Episode 318 – Aussie Tech Heads Shownotes

posted in: Show Notes


Gangnam Style becomes YouTube’s most-viewed video

It has notched up more than 808m views since it was posted in July.
The video pokes fun at the consumerism of Gangnam, an affluent suburb of the South Korean capital Seoul.

Gangnam Style, which won best video at this year’s MTV Europe Music Awards, has also been number one in 28 countries.

It holds the Guinness World Record for the most “liked” song ever – currently with a little under 5.4m likes on YouTube.

Previously, Justin Bieber’s 2010 teenybopper hit Baby held the record for the most YouTube views.

Bieber’s manager Scooter Braun was the first person in the US to tweet a link to the Gangnam Style video.

Missing child app welcomed

The application helps users safely store and update photographs and vital information about children on their phone.

It also allows international information to be shared.

Available at no cost for Android and iPhone users, the application can be downloaded now:

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Facebook deletes picture of bathing woman’s elbow as indecent

The photograph showing a woman in a bath with her elbow resting on the rim was posted to Facebook by online magazine Theories of the Deep Understanding of Things as an experiment to test the social media network’s censorship policies.

While the photo did not depict any actual nudity, the position of the woman’s elbow made it appear at first glance as though her breast and nipple were showing.

As reported by the magazine this morning on its Facebook page, site moderators quickly removed the picture for violation of content guidelines.
“FB moderators can’t tell an elbow from a dangerous, filthy, uncanny and violent female breast,” they wrote.

In September, prominent US magazine the New Yorker was temporarily banned from Facebook after a cartoon line drawing of a topless Adam and Eve was deemed to violate the site’s community standards on “nudity and sex”.

Friday 30 September 2011  Facebook refuses to take down rape joke pages


02 October 12  Facebook refuses to take down ‘hate’ page targeting alleged murderer


August 21, 2012  Facebook Refuses to Take Down Pedophile Page


Online retail sales hit $12.3b

Online sales hit $12.3 billion in Australia in the 12 months to October 2012, according to the NAB Online Retail Sales Index.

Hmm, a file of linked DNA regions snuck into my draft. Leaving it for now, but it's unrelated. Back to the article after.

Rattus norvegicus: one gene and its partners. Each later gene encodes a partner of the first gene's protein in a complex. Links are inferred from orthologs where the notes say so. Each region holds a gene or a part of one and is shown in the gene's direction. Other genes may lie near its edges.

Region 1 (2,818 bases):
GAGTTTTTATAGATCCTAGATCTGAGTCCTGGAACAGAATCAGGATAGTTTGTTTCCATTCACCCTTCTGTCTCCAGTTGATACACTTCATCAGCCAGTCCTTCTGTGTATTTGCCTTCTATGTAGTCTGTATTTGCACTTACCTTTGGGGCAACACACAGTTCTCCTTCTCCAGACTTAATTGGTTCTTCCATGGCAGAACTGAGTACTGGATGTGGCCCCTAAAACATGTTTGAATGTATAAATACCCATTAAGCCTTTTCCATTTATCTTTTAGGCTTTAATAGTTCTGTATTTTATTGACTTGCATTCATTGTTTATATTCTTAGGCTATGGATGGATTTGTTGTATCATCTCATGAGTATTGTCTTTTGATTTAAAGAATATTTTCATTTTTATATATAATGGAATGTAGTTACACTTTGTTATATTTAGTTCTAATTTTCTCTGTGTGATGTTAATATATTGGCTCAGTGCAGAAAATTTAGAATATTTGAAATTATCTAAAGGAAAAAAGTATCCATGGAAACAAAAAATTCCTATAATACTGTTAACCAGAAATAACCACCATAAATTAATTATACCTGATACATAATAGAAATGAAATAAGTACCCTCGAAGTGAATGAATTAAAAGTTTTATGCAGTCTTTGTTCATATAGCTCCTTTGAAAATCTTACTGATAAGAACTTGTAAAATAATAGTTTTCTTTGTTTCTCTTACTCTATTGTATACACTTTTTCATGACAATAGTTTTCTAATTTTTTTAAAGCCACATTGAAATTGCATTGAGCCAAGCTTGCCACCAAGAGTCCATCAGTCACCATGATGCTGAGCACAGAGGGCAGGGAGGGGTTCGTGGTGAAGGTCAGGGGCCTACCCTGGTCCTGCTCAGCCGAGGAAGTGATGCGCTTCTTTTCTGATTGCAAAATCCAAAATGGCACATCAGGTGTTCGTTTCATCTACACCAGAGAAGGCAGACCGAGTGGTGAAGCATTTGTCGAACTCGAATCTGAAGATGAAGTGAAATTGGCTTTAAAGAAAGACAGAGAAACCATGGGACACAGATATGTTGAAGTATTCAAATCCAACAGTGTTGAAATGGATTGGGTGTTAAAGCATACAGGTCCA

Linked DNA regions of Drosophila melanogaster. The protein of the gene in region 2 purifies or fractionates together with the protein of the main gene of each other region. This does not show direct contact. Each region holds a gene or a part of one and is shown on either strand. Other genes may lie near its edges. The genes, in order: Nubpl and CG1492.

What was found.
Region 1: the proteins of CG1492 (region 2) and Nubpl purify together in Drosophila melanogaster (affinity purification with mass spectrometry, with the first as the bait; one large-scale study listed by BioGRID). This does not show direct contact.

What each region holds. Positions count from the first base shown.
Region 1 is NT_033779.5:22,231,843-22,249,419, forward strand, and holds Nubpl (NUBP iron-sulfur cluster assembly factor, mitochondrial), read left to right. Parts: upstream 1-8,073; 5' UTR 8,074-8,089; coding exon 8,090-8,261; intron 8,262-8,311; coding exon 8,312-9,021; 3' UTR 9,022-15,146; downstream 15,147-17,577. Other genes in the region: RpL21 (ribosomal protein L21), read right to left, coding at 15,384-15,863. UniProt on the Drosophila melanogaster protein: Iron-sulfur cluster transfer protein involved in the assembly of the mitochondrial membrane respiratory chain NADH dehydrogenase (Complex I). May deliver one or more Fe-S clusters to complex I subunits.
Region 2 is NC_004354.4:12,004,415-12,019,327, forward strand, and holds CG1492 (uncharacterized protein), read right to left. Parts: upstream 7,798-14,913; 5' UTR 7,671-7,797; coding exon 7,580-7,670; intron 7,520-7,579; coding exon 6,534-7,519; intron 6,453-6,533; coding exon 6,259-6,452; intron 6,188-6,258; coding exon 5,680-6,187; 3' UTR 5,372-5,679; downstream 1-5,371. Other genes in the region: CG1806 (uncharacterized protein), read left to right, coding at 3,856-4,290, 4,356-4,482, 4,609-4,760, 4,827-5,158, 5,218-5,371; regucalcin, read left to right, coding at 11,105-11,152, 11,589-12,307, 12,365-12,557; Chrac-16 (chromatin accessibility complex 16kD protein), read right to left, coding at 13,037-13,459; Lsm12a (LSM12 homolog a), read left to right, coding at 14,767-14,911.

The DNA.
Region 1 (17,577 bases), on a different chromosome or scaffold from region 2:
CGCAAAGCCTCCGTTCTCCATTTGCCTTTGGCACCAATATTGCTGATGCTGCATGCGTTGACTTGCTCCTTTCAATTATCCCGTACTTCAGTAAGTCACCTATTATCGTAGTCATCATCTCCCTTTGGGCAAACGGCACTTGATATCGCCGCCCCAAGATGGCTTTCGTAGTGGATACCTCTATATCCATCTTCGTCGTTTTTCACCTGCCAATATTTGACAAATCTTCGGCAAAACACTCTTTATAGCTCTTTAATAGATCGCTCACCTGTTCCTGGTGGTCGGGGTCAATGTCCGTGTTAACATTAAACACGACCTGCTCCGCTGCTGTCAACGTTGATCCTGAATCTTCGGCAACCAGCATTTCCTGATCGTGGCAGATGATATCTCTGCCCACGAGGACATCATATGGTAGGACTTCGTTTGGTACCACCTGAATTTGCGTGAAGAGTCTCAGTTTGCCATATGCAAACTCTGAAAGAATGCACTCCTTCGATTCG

However, online sales accounted for just 5.6 per cent of total retail spending.

Online sales increased 26 per cent for the year ended October following a slowdown in sales in the first half of this year.

Residents in the Australian Capital Territory are the most active in online buying, followed by the Northern Territory and Western Australia.

Online auctions, department store websites, fashion, cosmetics and variety stores make up the bulk of online sales (48 per cent).

Home, furniture, appliances and electronics made up 19 per cent of online retail sales.

“Those aged in their 30s and 40s remain the key demographic for online spending, with the under 30s age group lagging on a per capita basis

The smartphone is 20 years old, believe it or not

according to some estimates, the smartphone is actually all of 20 years old, as of last Friday.

The IBM Simon was rolled out on Nov. 23, 1992, at COMDEX, though it was code-named “Angler” at the time

it was about the size of today’s Nexus 7 around 510 grams

16MHz processor, 1MB of memory and 1MB of storage. Its operating system was a variant of DOS.
Its external app ecosystem consisted of exactly one program — a PC-to-Simon texting tool called DispatchIt, which cost $3,000 for the PC software and an additional $300 for every Simon client.

it could do some things modern smartphones can’t, like accept fax transmissions.

it used an app drawer, had touch-screen input (admittedly, in monochrome and with a stylus) and was even sold via the same subsidized pricing scheme commonly used today, at $900 with a new two-year deal from BellSouth Cellular.

Simon wasn’t a commercial success — according to Bloomberg, it was plagued by half-hearted marketing, short battery life and a host of other problems, and spent a total of six months on the market before being yanked.

Australians gripe about negative top-level domain proposals

Governments around the world have lodged complaints about a wide variety of proposals for new top-level Internet domains. Australia is the biggest complainer and has issues with proposed domains including “gripe,” “fail” and “sucks”: It says they are too negative.